Shrooms, and the Shaman… Winter Folktales

Shrooms, and the Shaman… Winter Folktales December 31, 2019

As most of you are probably aware many of the traditions, symbolism, food and drink, or even plants and trees of the season have roots in pagan celebrations. But are you aware of the roll this magickal little mushroom plays in winter folklore?

Well! Sit you down by the hearth fire, have a warm, and I will tell the tale of Shrooms, and the Shaman…

Amanita muscaria or better known to most as Fly agaric, is a genus of mushroom native to temperate regions of Europe and North America. Fly agaric is one of the most widespread mushrooms of the world, ranging wildly from edible to deadly poisonous. Known for it’s hallucinogenic properties and compounds of ibotenic acid and muscimol which are utilized as an intoxicant and entheogen by the shamans of Siberia. These shaman foraged the mushrooms, and hung them on pine trees to dry. Drying the mushroom before consumption reduces toxicity, rendering a more pleasant and transformative experience.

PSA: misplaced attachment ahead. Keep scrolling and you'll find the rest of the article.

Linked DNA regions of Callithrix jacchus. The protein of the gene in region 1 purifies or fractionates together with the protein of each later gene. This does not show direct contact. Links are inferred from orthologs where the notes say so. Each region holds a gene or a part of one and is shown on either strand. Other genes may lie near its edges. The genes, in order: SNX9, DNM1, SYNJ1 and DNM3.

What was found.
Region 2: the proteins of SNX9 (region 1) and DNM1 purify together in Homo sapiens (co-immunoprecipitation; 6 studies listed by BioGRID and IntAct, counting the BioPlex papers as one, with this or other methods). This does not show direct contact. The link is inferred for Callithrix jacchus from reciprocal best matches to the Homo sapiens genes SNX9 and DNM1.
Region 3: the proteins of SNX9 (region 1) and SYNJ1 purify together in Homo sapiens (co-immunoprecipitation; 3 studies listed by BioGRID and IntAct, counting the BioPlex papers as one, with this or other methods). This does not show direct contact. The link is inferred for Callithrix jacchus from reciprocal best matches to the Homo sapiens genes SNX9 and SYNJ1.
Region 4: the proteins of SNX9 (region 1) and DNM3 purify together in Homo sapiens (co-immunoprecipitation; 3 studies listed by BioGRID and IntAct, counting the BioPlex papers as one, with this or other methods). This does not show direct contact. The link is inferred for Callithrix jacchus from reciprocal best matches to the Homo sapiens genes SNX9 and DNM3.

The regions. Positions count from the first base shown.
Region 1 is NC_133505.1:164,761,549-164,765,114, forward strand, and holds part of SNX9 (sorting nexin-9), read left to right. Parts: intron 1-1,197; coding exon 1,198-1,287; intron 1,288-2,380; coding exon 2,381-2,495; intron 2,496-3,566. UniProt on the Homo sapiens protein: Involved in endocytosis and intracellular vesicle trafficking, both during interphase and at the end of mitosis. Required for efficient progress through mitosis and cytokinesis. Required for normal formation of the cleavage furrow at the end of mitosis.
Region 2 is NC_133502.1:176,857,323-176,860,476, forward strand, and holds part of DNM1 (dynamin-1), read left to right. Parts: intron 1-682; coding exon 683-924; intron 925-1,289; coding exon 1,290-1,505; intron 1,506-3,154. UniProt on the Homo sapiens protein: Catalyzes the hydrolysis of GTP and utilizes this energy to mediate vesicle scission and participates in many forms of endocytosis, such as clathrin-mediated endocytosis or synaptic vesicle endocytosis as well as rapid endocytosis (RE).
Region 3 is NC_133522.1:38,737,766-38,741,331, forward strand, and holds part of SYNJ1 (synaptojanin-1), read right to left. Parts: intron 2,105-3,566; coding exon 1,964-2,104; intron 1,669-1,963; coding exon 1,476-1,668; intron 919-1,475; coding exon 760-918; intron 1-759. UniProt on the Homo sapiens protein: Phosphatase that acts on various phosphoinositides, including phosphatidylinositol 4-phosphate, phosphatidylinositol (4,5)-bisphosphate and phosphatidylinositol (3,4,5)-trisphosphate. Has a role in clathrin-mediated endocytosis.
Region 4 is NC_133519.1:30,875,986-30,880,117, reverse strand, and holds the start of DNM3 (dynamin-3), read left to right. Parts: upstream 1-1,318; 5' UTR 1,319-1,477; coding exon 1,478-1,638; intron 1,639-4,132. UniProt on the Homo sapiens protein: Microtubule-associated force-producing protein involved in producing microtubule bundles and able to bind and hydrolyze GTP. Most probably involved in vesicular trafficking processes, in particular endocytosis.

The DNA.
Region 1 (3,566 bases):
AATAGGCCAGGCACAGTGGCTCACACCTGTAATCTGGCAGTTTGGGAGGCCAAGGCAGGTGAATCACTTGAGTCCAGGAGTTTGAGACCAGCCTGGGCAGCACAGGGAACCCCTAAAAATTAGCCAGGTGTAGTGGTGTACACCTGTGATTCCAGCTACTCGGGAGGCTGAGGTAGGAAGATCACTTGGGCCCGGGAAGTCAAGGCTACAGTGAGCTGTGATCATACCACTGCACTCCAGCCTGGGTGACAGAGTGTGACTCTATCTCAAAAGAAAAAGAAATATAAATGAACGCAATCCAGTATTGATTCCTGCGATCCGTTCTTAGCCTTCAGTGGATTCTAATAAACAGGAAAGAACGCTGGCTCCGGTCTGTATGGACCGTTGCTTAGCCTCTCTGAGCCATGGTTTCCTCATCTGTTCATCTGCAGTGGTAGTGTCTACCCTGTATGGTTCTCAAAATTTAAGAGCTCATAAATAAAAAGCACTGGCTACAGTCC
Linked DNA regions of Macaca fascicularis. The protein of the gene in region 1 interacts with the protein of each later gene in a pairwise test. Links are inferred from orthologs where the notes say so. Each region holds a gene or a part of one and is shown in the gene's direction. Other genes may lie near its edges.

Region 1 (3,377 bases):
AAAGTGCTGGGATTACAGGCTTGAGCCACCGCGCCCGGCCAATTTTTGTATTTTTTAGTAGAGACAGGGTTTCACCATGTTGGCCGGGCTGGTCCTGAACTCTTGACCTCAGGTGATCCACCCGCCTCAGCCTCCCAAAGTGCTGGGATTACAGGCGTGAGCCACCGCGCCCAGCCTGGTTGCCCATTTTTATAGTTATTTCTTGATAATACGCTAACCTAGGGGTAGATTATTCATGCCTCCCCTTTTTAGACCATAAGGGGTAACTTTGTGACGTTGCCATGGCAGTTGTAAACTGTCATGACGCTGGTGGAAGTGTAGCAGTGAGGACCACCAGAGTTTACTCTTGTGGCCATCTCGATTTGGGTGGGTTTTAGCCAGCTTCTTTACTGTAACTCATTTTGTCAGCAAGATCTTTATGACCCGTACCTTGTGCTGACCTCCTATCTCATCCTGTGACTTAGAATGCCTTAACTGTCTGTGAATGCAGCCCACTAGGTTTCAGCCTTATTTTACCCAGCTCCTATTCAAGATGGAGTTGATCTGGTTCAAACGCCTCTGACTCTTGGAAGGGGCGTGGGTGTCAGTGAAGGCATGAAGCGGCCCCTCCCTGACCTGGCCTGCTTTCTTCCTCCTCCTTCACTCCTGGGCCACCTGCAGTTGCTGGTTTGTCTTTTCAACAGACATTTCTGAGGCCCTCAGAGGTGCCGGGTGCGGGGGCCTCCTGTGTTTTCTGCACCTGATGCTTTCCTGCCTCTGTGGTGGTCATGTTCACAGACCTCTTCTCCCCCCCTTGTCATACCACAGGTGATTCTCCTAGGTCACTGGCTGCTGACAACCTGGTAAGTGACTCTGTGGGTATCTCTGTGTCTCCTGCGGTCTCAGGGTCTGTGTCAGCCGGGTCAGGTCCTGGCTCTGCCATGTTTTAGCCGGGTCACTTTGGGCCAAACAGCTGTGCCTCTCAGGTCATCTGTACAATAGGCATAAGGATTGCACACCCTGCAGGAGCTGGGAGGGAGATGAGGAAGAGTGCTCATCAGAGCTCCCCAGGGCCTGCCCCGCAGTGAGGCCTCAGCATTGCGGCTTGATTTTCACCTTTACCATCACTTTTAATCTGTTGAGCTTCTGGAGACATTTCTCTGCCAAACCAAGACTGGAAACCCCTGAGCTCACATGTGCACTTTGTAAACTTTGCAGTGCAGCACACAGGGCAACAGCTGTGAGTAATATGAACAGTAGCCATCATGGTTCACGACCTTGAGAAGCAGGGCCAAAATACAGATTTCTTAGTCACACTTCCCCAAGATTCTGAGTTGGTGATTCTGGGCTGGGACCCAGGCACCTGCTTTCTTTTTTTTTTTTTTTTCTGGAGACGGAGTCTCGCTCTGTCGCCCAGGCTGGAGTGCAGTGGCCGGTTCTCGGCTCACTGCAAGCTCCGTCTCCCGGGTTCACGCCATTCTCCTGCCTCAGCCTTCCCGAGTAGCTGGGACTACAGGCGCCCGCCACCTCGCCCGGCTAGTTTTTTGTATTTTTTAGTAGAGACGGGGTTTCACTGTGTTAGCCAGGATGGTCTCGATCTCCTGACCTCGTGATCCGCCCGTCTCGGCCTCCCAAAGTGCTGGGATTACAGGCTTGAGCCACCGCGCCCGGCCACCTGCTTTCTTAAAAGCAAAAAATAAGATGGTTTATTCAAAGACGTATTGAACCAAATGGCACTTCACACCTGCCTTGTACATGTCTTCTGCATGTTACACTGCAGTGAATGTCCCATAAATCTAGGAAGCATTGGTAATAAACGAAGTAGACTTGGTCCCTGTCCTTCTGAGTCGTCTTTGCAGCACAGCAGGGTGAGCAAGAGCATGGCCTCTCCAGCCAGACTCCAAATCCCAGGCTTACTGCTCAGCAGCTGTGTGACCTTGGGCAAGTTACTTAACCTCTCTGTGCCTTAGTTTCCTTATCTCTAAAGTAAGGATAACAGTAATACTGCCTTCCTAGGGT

This yellow orange Fly agaric, (Amantia muscaria var. guessowii) is common here in northern Wisconsin, and possesses the same psychoactive substances as the familiar red variety.

Fly agaric is considered to be a symbol of luck, which is why you can often see them illustrated with four leaf clovers, or a horse shoe. These mushrooms where foraged by the shaman in late summer, and then dried to be shared and consumed within the winter months. To still have remaining dried Fly agaric by the end of the year was considered to be a lucky year. The shaman would dress in ritual cloaks of red and white when foraging the mushrooms, and after drying would consume them for flight to the mystical realms, to perform healing rituals, and to give access to the spirit world. They believed these little mushrooms to be problem solvers, and relied on them for guidance into the New Year.

Amanita muscaria, or Fly agaric that I forage from my Pine grove.

Fly agaric was not only used by the shaman of Siberia during the winter season, but by the common folk as well. Siberian tribesman using the mushroom as libations, similar to drinking alcohol during their winter celebrations. Consuming lower doses of this mushroom brought about sensations of warmth and increased energy, used possibly to bring about a sense of warmer days, and brightening spirits during the long winter nights…

So although not a plant of winter per say, fly agaric is definitely a part of the winter season. Happy New Year!

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